Eritrea, Free at Last

May 03, 1993

Ordinarily when 98 percent of eligible voters turn out for a referendum and 99.8 percent of them vote yes, the election was rigged. Not in last week's referendum in Eritrea. The question was whether 3.5 million Eritreans wanted independence from Ethiopia. Since they have fought in a bloody revolt for 30 years, the outcome was never in doubt. Equally remarkable, the new government in Ethiopia quietly accepts the decision.

Yet independence simply marks the end of one struggle and the beginning of another. Eritrea has been devastated by the war which began in 1962, when Emperor Haile Selassie annexed the former Italian colony and U.N. protectorate. Its once-prosperous capital, Asmara, is slowly regaining strength and its main port, Massawa, needs extensive rebuilding. The sparsely populated country is 80 percent rural. Most people subsist on international food aid because of droughts that have beset the region for years and the bitter guerrilla warfare.

Eritrea really won its independence nearly three years ago when the Eritrean Peoples Liberation Front drove out the forces of Ethiopian dictator Mengistu Haile Mariam, whose own regime was crumbling in Addis Ababa. The Eritreans agreed to delay a referendum to establish themselves in the eyes of the world community. Even other African liberation movements had shunned the Eritreans, partly because the Ethiopians they were resisting were "socialists" backed by the Soviet Union.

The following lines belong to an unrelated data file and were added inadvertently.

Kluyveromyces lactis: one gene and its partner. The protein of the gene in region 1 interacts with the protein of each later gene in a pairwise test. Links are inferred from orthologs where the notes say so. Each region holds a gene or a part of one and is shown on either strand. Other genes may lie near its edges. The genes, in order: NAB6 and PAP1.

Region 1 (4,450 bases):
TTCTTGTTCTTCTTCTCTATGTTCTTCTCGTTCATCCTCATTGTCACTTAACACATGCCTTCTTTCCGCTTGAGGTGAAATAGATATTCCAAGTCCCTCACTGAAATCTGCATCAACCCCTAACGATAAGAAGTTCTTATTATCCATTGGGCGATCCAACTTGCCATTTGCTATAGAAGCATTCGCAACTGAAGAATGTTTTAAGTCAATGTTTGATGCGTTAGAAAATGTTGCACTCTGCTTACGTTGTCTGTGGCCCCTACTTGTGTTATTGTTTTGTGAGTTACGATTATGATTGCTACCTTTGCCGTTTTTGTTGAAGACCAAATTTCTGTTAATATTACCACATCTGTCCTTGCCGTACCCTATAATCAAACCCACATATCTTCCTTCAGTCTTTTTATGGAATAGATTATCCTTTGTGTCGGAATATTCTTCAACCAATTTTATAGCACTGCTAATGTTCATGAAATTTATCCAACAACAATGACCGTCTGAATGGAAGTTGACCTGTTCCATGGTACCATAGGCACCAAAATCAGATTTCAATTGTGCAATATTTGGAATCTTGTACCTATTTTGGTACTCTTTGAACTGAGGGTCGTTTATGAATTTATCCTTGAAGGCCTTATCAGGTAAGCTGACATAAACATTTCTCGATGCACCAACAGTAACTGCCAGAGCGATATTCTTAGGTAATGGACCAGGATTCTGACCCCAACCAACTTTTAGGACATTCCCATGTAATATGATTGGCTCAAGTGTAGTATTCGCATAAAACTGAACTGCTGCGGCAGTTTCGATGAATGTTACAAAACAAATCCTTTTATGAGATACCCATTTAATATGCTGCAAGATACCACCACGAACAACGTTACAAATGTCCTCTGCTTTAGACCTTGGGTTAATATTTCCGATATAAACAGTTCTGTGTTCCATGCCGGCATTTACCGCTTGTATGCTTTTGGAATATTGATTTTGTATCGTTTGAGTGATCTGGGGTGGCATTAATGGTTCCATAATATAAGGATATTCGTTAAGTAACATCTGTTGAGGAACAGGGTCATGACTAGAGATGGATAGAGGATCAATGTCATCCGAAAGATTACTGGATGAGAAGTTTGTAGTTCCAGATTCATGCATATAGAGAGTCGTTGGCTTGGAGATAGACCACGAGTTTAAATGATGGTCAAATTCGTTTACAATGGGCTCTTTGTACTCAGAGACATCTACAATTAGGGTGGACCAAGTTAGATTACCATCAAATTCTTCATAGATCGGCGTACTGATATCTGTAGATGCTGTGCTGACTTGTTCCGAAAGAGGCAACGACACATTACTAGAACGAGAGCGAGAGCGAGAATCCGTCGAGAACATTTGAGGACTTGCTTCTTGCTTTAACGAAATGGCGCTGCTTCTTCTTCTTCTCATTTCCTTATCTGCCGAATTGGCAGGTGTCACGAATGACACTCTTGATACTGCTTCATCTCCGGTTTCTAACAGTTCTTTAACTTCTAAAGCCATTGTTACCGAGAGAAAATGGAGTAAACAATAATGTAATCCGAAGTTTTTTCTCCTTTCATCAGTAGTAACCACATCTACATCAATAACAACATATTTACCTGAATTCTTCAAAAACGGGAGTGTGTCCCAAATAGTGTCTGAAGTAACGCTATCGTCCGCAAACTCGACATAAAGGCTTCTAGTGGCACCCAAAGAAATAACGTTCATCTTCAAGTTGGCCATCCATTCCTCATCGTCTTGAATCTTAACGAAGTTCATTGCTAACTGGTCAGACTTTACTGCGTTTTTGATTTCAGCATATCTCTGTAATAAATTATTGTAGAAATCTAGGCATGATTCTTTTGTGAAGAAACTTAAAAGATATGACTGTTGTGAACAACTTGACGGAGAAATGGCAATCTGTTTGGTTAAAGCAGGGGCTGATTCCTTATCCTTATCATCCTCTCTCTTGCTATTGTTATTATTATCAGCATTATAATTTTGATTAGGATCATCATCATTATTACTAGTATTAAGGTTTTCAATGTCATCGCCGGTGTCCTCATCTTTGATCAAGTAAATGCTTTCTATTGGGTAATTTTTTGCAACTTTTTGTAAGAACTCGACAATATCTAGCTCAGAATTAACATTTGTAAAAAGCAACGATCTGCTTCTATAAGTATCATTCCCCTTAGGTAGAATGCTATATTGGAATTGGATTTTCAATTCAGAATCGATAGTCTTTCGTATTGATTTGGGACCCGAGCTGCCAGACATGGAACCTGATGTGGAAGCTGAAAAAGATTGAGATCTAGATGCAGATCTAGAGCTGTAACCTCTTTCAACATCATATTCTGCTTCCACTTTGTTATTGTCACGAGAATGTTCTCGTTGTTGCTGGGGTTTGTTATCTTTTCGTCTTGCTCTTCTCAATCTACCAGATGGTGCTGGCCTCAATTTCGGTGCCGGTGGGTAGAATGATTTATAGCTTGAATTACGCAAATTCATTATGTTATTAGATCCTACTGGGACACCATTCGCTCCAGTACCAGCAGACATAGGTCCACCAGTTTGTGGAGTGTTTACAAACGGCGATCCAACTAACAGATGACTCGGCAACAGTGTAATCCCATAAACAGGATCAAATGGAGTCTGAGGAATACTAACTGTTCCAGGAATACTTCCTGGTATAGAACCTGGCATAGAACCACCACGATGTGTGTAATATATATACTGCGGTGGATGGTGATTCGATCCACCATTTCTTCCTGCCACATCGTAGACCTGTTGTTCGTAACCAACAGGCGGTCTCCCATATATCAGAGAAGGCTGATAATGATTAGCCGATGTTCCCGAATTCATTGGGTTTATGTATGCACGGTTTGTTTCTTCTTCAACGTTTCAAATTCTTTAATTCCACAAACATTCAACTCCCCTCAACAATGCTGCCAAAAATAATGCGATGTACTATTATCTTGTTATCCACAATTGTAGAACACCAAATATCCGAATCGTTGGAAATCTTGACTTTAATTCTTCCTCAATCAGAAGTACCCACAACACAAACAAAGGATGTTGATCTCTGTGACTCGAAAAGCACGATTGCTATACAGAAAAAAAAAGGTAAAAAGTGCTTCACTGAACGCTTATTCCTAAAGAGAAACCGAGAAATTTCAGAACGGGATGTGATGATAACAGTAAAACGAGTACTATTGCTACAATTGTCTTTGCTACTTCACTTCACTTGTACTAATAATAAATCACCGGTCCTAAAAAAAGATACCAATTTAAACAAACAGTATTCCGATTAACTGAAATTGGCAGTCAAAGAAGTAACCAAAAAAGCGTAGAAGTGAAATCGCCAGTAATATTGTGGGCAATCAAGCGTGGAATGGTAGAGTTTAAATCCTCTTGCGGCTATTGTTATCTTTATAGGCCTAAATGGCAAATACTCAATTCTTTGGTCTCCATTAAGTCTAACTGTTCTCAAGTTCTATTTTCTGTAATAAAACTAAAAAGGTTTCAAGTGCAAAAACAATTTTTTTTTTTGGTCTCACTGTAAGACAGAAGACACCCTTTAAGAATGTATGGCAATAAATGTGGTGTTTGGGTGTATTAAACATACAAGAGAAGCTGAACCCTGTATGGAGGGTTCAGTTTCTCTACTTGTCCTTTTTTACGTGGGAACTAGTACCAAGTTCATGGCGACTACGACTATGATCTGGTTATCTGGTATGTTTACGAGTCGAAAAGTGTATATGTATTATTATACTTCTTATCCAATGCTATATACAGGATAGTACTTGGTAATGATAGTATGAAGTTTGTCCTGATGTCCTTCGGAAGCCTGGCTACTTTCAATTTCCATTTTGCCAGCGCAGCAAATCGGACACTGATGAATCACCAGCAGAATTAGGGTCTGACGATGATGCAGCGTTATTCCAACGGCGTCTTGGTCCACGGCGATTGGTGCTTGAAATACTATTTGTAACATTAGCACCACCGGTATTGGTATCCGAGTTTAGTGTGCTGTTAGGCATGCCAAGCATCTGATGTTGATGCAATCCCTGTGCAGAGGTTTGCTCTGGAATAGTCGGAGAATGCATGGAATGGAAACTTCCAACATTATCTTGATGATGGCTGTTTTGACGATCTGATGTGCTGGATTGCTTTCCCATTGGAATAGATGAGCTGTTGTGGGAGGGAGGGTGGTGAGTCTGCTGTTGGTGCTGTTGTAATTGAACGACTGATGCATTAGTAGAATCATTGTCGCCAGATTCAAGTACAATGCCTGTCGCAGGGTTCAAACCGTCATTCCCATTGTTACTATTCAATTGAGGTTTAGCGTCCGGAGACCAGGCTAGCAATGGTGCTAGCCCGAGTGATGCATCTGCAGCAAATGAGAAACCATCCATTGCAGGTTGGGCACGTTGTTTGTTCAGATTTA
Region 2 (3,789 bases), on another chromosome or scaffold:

Now the nation-building begins. Eritrea is a Western creation. Its population is half Christian, half Muslim, composed of 10 distinct ethnic groups speaking nine languages. International aid agencies have withheld reconstruction aid until its independence was confirmed. The U.S. recognized the new nation, and U.N. membership is only a formality away. Ethiopia, whose own liberation movement was aided by the Eritreans, will depend on its neighbor for access to the sea. The Eritreans displayed great skill at organizing and even building small industries during their 30-year struggle, so they will inaugurate their freedom May 24 with hope based on past achievements.

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